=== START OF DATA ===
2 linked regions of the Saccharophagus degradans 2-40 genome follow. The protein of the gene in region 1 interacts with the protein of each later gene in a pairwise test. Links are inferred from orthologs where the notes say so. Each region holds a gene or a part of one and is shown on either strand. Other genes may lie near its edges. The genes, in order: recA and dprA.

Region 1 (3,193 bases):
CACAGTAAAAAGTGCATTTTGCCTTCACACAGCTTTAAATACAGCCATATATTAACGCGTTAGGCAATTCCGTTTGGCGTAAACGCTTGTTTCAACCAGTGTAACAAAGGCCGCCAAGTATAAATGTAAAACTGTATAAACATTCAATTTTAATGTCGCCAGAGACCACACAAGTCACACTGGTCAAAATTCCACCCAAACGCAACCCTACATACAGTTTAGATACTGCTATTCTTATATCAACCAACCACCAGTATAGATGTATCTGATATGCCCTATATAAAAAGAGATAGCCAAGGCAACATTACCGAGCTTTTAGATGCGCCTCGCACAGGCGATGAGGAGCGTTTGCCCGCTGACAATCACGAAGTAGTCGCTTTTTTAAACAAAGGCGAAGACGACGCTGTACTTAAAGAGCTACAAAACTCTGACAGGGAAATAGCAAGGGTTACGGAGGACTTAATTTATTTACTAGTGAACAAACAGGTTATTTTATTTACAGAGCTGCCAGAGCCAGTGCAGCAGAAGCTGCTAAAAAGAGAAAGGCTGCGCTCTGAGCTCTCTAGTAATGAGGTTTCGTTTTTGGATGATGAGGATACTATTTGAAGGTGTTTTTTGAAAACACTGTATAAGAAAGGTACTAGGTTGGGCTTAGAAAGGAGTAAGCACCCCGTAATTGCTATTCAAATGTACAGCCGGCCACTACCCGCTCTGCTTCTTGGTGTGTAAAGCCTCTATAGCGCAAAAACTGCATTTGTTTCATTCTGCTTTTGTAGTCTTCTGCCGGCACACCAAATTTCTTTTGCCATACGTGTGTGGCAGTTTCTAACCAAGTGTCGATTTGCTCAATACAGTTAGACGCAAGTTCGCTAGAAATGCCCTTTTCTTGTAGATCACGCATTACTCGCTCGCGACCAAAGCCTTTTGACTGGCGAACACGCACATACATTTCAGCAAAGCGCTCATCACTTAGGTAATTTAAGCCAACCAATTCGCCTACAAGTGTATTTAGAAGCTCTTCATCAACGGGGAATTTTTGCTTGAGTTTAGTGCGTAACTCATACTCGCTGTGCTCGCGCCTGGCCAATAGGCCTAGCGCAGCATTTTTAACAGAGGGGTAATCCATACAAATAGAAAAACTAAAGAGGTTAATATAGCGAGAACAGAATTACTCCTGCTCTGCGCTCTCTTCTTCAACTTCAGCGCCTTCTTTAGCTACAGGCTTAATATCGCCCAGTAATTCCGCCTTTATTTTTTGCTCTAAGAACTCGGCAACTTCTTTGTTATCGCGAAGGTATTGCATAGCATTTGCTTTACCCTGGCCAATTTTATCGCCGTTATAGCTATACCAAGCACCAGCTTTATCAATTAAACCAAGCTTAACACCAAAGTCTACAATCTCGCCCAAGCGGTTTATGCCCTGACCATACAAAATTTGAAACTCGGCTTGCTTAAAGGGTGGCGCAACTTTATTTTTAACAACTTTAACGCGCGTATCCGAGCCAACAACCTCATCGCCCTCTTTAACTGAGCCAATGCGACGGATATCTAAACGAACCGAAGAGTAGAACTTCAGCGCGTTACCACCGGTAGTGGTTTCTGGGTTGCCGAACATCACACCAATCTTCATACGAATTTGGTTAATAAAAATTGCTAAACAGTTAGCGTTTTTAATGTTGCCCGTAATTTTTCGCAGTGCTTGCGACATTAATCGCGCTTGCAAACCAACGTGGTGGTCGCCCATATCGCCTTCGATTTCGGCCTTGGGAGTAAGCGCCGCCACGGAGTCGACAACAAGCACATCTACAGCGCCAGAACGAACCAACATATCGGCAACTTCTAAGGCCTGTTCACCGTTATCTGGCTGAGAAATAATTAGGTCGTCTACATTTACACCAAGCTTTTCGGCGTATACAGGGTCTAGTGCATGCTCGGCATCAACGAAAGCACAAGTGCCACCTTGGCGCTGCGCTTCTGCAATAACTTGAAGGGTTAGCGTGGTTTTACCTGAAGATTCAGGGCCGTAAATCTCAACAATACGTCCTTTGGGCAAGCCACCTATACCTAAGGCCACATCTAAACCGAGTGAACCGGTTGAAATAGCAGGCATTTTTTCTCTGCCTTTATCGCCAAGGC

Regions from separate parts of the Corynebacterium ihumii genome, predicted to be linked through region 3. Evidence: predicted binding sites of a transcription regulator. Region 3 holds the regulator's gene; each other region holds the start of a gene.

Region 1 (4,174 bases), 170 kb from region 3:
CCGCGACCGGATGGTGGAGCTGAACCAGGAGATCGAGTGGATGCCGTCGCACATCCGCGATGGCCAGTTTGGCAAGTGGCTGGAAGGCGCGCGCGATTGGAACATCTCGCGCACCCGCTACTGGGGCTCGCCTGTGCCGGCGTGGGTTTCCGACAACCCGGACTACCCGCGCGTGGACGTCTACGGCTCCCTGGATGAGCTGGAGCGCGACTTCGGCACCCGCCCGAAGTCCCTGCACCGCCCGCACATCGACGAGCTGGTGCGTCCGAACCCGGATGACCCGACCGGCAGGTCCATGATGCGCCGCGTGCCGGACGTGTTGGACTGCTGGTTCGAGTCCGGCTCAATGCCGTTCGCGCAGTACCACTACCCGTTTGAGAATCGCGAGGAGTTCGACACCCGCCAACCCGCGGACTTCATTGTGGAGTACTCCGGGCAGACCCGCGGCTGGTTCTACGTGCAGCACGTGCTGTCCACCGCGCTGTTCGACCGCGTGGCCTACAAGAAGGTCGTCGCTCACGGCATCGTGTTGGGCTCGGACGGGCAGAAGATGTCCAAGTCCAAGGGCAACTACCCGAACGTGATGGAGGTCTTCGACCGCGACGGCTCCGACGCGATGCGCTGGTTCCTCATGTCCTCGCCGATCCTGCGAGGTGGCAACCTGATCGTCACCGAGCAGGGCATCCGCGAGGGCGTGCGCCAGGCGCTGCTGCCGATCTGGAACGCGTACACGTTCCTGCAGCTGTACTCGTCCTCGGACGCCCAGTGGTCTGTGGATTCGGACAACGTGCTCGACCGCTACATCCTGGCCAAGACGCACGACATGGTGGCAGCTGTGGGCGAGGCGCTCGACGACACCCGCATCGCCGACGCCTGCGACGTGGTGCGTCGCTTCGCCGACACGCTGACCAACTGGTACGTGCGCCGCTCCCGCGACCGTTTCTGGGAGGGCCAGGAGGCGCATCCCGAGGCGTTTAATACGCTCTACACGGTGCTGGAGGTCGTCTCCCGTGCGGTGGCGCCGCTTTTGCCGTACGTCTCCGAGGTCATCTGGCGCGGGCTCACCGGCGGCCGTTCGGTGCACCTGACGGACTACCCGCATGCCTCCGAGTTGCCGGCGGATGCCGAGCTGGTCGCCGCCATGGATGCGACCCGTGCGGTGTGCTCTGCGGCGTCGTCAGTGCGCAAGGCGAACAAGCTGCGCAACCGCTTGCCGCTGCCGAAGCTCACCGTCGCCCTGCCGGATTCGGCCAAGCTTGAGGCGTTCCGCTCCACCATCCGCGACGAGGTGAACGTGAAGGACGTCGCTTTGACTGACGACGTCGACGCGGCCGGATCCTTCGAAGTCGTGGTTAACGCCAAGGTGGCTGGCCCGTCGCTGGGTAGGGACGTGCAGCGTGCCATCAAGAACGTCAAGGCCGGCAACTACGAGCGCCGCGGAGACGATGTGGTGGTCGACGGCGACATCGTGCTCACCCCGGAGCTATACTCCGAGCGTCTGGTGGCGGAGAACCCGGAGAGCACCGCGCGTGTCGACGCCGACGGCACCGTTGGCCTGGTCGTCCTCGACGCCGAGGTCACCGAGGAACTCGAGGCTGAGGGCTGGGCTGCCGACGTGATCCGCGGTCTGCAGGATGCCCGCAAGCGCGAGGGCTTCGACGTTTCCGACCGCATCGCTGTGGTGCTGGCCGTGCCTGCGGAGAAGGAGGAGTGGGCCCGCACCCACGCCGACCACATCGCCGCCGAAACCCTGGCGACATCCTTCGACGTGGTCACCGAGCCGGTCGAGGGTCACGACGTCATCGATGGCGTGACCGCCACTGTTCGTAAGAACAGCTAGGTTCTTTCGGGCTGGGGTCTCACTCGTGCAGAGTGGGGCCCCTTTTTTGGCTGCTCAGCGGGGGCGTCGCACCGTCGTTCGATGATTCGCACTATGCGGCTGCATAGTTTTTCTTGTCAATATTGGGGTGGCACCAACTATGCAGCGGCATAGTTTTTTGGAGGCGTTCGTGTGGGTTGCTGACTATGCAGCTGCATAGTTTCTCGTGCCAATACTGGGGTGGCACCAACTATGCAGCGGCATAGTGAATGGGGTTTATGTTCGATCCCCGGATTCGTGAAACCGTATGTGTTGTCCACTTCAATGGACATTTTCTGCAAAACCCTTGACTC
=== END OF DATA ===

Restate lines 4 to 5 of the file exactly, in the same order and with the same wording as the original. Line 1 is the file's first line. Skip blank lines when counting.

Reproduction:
Regions from separate parts of the Corynebacterium ihumii genome, predicted to be linked through region 3. Evidence: predicted binding sites of a transcription regulator. Region 3 holds the regulator's gene; each other region holds the start of a gene.

Region 1 (4,174 bases), 170 kb from region 3: